She had barely settled into the job — mostly marked for male IPS officers — when she found herself handling a crime that has been a constant nightmare for the police. On the fifth anniversary of the Nirbhaya gang-rape case, a 16-year-old girl was gang-raped by three men in a park in her district.
“We seemed lucky early on into the probe. One of the 2,000 suspects claimed he was around when his friends raped the child. But I realised he was only trying to frame his enemies. I refused to arrest him and continued the hunt,” recounts Khan.
Police nabbed the three suspects 20 days later, but it won Khan the respect and loyalty of her officers.
Born in a family of farmers in a village in Rajasthan, it was a unique situation that got the officer christened as ‘Aslam’ — a name usually reserved for men. “My parents were expecting a boy and they had even decided the name. So they went ahead with the same when I was born,” recounts Khan. Khan’s father ensured she received the best possible education; she topped the political science stream in her graduation.
Be it getting a scooty or more pocket money, Khan did not lose out to her two younger brothers. When she landed in Delhi to prepare for civil services, she befriended Pankaj Singh, current DCP of Delhi Metro. Khan cracked the UPSC exam in 2007 and Singh a year later, before the two got married.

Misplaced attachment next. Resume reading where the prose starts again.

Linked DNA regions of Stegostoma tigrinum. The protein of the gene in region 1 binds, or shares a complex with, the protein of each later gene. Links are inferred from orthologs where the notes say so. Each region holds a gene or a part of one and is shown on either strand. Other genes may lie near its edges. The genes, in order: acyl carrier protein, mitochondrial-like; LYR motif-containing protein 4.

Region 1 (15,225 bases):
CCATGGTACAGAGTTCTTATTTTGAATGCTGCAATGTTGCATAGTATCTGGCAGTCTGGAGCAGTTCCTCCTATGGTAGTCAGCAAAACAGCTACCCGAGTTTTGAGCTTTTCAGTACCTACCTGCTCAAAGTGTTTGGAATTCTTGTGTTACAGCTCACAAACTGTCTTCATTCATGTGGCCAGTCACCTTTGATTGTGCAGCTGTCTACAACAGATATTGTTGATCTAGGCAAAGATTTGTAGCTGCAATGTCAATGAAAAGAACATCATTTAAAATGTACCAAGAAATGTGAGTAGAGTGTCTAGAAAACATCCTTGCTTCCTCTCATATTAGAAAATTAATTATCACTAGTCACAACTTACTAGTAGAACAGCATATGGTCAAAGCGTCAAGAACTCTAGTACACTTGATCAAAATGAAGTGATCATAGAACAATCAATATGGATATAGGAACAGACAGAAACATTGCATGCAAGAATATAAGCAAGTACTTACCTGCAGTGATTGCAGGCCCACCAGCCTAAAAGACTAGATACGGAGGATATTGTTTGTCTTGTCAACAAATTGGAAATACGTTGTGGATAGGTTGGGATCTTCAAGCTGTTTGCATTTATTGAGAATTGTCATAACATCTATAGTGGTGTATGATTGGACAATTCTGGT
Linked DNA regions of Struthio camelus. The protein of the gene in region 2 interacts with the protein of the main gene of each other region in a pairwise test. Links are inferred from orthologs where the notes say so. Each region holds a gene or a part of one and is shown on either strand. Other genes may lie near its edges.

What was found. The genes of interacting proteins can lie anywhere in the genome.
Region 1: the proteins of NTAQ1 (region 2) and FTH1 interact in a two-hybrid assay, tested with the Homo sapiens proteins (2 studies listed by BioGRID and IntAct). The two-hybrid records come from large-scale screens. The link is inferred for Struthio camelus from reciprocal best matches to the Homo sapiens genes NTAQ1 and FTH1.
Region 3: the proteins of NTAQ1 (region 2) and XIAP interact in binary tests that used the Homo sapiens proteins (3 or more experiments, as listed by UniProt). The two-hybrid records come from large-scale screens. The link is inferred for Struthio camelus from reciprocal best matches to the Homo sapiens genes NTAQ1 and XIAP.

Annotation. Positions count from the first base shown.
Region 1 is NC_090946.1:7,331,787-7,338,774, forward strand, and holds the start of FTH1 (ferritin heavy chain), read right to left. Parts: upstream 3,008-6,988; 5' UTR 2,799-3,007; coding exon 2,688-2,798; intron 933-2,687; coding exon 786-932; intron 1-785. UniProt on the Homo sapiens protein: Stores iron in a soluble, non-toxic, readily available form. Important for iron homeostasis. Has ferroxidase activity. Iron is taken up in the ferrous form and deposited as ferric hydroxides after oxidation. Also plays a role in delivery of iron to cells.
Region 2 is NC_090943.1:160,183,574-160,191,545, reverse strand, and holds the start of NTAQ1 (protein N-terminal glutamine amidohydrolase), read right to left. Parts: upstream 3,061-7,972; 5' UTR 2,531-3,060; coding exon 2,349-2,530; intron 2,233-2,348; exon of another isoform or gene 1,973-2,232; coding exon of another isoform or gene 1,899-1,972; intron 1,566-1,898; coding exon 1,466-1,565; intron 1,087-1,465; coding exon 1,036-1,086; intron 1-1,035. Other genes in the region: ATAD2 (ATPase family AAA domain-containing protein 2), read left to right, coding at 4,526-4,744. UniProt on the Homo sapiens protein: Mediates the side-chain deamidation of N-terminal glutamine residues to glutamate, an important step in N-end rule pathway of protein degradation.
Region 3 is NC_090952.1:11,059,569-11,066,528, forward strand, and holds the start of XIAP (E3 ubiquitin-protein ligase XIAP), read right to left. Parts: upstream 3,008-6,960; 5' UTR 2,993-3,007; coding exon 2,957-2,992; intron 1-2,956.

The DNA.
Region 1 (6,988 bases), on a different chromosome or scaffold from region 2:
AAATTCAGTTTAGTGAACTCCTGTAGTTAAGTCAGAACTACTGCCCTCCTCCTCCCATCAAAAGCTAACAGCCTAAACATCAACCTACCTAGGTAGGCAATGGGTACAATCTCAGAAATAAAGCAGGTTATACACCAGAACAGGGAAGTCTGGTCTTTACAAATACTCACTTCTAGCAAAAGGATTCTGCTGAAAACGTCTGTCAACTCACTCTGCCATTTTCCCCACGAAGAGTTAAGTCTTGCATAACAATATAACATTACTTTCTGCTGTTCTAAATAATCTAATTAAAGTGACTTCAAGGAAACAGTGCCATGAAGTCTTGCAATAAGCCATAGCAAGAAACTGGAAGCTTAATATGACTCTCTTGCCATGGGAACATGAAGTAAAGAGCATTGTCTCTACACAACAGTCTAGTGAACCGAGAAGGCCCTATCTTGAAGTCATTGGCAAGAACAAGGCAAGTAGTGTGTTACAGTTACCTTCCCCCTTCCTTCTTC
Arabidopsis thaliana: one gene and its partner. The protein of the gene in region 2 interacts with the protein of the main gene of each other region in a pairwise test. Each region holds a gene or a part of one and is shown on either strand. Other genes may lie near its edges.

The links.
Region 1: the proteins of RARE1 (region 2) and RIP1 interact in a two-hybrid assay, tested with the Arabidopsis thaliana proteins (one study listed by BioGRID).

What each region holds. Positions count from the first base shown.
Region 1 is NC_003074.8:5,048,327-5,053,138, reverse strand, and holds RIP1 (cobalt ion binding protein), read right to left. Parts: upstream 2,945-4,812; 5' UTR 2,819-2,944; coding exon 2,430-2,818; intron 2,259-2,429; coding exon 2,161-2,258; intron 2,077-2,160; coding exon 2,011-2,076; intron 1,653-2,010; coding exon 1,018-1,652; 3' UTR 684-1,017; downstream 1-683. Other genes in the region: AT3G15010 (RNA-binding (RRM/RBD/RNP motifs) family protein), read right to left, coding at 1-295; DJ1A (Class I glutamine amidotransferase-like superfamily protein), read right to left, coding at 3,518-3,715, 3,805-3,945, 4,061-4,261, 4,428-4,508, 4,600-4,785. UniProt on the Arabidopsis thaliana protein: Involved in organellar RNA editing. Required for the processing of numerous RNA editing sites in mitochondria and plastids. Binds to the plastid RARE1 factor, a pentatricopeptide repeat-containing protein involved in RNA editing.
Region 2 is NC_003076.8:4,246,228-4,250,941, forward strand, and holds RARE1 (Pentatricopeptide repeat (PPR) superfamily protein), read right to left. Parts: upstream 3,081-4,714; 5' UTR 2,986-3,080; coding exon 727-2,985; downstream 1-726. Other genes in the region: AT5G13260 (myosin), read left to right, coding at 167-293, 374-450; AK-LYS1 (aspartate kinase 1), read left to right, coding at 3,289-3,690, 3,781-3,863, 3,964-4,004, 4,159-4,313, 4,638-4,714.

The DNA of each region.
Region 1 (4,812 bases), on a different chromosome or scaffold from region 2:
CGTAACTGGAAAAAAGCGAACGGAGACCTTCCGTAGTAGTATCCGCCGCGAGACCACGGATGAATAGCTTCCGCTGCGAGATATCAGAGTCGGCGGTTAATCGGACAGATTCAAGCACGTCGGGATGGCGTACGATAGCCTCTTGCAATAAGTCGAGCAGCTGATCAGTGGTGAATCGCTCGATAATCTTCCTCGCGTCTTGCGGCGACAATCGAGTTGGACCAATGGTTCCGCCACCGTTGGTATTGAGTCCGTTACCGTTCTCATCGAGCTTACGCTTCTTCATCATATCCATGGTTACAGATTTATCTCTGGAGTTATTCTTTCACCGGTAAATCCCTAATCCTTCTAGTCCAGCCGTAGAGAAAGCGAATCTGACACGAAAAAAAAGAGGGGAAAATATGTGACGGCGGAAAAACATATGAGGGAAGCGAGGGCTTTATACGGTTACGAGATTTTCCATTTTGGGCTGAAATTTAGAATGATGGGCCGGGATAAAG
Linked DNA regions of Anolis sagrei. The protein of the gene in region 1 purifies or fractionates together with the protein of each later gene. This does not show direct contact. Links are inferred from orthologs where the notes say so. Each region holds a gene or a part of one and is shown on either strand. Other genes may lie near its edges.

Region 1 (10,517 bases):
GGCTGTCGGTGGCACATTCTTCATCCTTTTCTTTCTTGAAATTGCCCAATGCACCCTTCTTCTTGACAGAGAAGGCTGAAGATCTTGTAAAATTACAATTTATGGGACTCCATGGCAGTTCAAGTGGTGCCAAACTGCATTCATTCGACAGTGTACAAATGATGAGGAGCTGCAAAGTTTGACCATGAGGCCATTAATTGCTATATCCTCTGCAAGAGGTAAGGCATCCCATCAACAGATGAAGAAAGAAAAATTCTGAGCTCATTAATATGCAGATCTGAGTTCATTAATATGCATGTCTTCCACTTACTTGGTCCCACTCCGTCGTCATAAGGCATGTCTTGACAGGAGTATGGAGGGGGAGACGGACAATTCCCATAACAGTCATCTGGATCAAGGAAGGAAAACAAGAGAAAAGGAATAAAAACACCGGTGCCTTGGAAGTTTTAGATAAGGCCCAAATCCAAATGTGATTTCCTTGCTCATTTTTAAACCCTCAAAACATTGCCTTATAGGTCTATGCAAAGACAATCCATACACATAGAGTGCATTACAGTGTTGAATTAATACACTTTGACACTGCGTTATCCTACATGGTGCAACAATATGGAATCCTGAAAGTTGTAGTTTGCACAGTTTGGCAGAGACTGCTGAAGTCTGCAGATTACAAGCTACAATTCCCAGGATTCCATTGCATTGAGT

Along with the job came the usual sexist barbs. She remembers being constantly told to prove herself harder than her male colleagues. “Bureaucracy reinforces the Indian traditional system that discriminates against women and people belonging to lower castes,” says Khan.
“I have nothing at stake. I do not fear getting transferred. I stand by what is right,” says Khan about what drives her. She will not take her job and associated privileges for granted. “I drive a secondhand Maruti Ritz during my visits to my hometown and travel in auto-rickshaws,” says Khan.
When she leaves the police force, Khan plans to start an orphanage for girls. “I will give financial freedom and freedom of choice to those girls,” says Khan.
Varsha Joshi reveals why she stands out in the ‘male dominated’ sectors of power and transport
As the head of Delhi’s transport and power departments, Varsha Joshi is at the forefront of the Capital’s fight against pollution. Under her tenure, the Delhi government brought out the city’s solar policy, and soon a unified parking policy for the Capital will be out, apart from a separate set of rules for taxis and junk vehicles.
She has been a green energy warrior since her days in the ministry for new and renewable energy (MNRE). She broke several barriers to introduce India’s first wind prediction system in Tamil Nadu and set the ball rolling for bidding in the wind industry.
A 1995 batch IAS officer, Joshi started her career as an SDM in Delhi. A single mother, she finished her Master’s in Physics from DU’s Hindu College and ranked 10th in UPSC-CSE exam.